EPS superintendent: Teacher shortage not going away

Enid Public Schools Superintendent Darrell Floyd speaks Monday to Enid Rotary Club about ongoing school programs and construction projects. (Mitchell Willetts / Enid News & Eagle)

ENID, Okla. — Enid Public Schools Superintendent Darrell Floyd called the Oklahoma teacher shortage a "very real issue" and one he doesn't see going away for this state.

The statewide teacher shortage was one of several topics — including Enid High School's head football coaching vacancy and ongoing construction projects at sites across the district — Floyd addressed during an Enid Rotary Club meeting Monday.

Hiring teachers is a challenge facing districts everywhere in Oklahoma and, to varying degrees, the entire nation, Floyd said.

According to a 2018 survey by Oklahoma State School Boards Association, more than half of the 276 districts that responded said teacher hiring has worsened since 2017.

Floyd said the issue likely will to continue because not enough college students are pursuing careers in education.

Floyd discussed measures, such as a starting pay at $2,400 above the base state wage for educators and a $2,000 signing bonus for difficult-to-fill positions, that EPS takes in order to stay competitive and attract teachers to Enid schools.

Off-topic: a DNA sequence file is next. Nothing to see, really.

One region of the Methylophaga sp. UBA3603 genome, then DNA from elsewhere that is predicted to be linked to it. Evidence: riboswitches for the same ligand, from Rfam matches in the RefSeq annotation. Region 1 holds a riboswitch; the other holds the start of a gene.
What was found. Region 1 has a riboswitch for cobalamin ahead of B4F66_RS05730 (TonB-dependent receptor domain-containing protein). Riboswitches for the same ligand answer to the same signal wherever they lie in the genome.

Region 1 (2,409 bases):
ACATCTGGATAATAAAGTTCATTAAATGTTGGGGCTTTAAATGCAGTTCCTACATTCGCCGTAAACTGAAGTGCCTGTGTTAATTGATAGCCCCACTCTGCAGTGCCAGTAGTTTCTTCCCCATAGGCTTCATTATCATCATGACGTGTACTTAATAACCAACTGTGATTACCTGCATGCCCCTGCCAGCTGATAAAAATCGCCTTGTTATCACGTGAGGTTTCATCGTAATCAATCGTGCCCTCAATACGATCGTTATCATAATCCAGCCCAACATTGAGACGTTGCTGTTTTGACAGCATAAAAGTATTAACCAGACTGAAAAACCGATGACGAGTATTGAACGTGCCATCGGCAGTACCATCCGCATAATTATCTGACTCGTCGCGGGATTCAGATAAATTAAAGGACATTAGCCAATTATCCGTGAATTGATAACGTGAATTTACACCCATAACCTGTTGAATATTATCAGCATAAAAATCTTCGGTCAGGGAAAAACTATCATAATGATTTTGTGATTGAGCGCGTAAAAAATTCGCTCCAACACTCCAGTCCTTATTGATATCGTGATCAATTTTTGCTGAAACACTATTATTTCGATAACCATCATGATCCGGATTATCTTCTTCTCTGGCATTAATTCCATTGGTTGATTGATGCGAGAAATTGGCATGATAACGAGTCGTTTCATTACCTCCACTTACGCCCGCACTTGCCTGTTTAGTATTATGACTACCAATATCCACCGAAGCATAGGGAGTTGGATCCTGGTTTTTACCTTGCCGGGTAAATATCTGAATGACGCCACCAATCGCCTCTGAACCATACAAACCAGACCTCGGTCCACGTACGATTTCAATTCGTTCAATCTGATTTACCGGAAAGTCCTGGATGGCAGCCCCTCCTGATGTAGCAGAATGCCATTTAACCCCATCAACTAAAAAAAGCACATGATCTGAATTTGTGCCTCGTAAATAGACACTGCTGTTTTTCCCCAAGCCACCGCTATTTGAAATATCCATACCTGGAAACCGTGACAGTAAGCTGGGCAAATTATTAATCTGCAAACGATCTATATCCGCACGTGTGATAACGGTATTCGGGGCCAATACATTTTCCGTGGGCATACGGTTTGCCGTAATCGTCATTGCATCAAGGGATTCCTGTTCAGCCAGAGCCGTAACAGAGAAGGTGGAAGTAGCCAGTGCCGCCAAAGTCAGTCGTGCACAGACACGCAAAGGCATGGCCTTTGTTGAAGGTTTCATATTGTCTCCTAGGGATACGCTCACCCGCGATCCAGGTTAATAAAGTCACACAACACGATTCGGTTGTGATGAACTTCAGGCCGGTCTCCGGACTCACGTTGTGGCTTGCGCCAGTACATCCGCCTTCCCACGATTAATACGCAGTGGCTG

Community support for education is something Floyd said adds to Enid's appeal, and he pointed out the 2010 and 2016 bond issues, worth $99 million and $93 million, respectively.

"That kind of support goes a long way, and it's not something you get everywhere," he said. "It goes a long way to the facilities here ... but it also goes a long way toward the climate, the morale and the education day to day for us."

Floyd touched only briefly on the ongoing search for a new EHS football coach. Steve Hayes resigned from the position in early November after a four-year stint with the Plainsmen.

"We're getting applications rolling in now," Floyd said. "We'll be getting started on that search before too long."

The bulk of Floyd's presentation focused on construction projects and upgrades to EPS  elementary, middle school and high school campuses.

Work on Waller Middle School, as well as Taft and Garfield elementary schools, were showcased via overhead drone footage.

New additions are slated for Adams Elementary School, Floyd said, including eight new classrooms, a new library and media center, door locks, security cameras, electrical upgrades and improved handicap accessibility. 

A digital rendering of EPS' largest ongoing project, the combination gymnasium and performing arts building at EHS, provided a glimpse of what the final product will look like, inside and out.

At the most recent EPS school board meeting, Michael Shuck, director of facility construction, said the project is on track to finish by December 2019.

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Willetts is education reporter for the Enid News & Eagle. He can be reached at mwilletts@enidnews.com.

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